When it comes to choosing energy for home use that will save you money, natural gas is the winning choice, and that’s why so many have come to rely on it. From heating your home or bath water to cooking and powering your dryer, natural gas is one of the most efficient ways to power your home—and it’s cleaner than other fuel types, so you’re helping Mother Nature when you use it.
In this week’s blog, we tackle some of the specifics related to the common question: How do I get natural gas?
How To Find if Natural Gas Is Available in My Area
In many states, you can only get natural gas through your local utility company. In others, you have a choice in who delivers your gas, and utility companies in these areas mostly exist to own and maintain the pipelines. Most will list the available third-party natural gas suppliers in your area on their websites.
If your home is already set up for natural gas—meaning there’s already a line and meter installed at your residence—and you’re in a state like Georgia that’s deregulated, your next step is choosing a provider.
Atlanta Gas Light is Georgia’s largest natural gas utility, owning most of the pipelines throughout the state. And like other utility companies in deregulated areas, they provide access to a listing of certified marketers in the state—click here to see a listing of certified natural gas marketers from the State of Georgia Public Service Commission.
From the list, you’ll be able to select a natural gas provider that appeals to you and contact them to make sure they service your particular area. Beyond the price for your natural gas, be sure to check for other discounts certain providers may offer, as well as their customer service rating.
Gas South offers competitive rates and plans, but we also never charge a deposit, which can keep up to $150 in your pocket. We’re also Georgia’s highest-rated provider, and we’re committed to giving 5% of profits to children in need each year.
Setting Up New Utilities (natural gas)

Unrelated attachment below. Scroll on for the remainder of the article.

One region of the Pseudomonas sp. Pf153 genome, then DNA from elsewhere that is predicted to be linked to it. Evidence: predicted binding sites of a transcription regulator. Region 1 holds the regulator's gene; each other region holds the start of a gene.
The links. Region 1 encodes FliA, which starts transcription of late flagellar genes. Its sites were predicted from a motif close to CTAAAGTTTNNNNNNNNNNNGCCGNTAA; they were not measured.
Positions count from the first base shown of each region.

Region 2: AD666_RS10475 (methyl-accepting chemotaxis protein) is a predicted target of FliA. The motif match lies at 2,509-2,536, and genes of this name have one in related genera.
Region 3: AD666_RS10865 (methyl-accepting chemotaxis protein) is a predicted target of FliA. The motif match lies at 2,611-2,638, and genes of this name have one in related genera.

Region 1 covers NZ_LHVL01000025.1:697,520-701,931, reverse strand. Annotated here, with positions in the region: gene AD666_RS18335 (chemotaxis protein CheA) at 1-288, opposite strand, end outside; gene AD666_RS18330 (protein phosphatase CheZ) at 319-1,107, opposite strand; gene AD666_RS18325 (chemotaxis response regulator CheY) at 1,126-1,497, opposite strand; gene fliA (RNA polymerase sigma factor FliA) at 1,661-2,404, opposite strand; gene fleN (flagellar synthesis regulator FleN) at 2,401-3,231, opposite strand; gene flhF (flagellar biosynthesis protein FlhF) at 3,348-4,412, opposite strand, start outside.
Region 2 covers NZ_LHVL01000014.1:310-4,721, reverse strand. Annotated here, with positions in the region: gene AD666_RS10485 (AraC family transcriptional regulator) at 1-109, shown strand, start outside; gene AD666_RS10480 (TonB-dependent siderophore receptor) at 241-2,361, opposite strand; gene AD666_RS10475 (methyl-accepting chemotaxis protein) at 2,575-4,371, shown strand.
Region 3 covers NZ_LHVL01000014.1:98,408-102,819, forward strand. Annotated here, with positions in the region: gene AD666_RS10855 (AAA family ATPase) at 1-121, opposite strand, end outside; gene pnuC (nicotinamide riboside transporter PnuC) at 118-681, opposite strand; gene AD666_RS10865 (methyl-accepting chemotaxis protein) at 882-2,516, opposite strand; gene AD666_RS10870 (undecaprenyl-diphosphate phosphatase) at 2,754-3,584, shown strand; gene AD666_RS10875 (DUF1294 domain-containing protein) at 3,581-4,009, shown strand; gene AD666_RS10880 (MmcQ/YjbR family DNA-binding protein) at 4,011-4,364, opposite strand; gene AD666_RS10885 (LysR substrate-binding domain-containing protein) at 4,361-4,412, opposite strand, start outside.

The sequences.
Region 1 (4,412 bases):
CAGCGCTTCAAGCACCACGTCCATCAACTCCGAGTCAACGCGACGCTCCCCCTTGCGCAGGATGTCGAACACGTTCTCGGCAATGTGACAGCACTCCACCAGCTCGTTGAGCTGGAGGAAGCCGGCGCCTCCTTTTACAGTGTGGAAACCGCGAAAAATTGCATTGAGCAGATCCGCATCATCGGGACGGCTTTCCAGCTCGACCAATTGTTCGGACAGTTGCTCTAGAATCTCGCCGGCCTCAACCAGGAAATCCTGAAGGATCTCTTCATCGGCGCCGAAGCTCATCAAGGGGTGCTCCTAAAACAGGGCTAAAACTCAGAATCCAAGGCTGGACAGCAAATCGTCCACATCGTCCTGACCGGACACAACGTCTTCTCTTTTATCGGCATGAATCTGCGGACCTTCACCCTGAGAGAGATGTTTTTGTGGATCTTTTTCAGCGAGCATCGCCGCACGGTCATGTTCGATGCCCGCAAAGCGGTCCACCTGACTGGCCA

Once you’ve chosen a provider (for deregulated states), getting set up is relatively easy. In Georgia, as we mentioned above, you’ll most likely have Atlanta Gas Light as your utility. But whether you’re setting up brand new service, moving current service to a new location or switching providers, you don’t need to contact Atlanta Gas Light. Reach out to your chosen provider directly, and they’ll get you set up once they’ve determined they serve your area.
At Gas South, you can do this on our website or with a quick phone call with one of our friendly Customer Care representatives. We’ll confirm whether we serve your area, and then, if we do, you can choose a plan that fits your needs.
Once you’ve signed up for a plan, we’ll move forward with setting up service—we can do this for you up to 90 days in advance. You can pick when you’d like to have service turned on, though we typically have to confirm that time with Atlanta Gas Light, as they’re responsible for sending a technician out to perform the gas turn-on at your residence. In some cases, an adult must be present. In others, AGL might request that a key is left to access a property. Either way, we’ll follow up with all the details you need to know.
How To Get Gas in My Home
In many cases involving new construction or homes not currently set up to receive natural gas, there are no issues getting set up for service as long as there’s already some existing natural gas line infrastructure nearby. If nearby lines exist, you’ll want to have a licensed plumber run a line from the existing gas pipes to your home—costs will vary depending on how much pipe is installed and what types of materials are used. And you’ll need to have a meter installed on your home so your utility or provider can measure the amount of natural gas you use. Additionally, you’ll have to have piping run through your home in various places to accommodate the different types of appliances you want to run—HVAC system, hot water heater, gas stove or dryer.
In Georgia, you’ll want to start with Atlanta Gas Light to find out if natural gas is available at your address and what types of requirements they have for service connection—click here for new natural gas connection information. They also have information for new builders, which you can see here.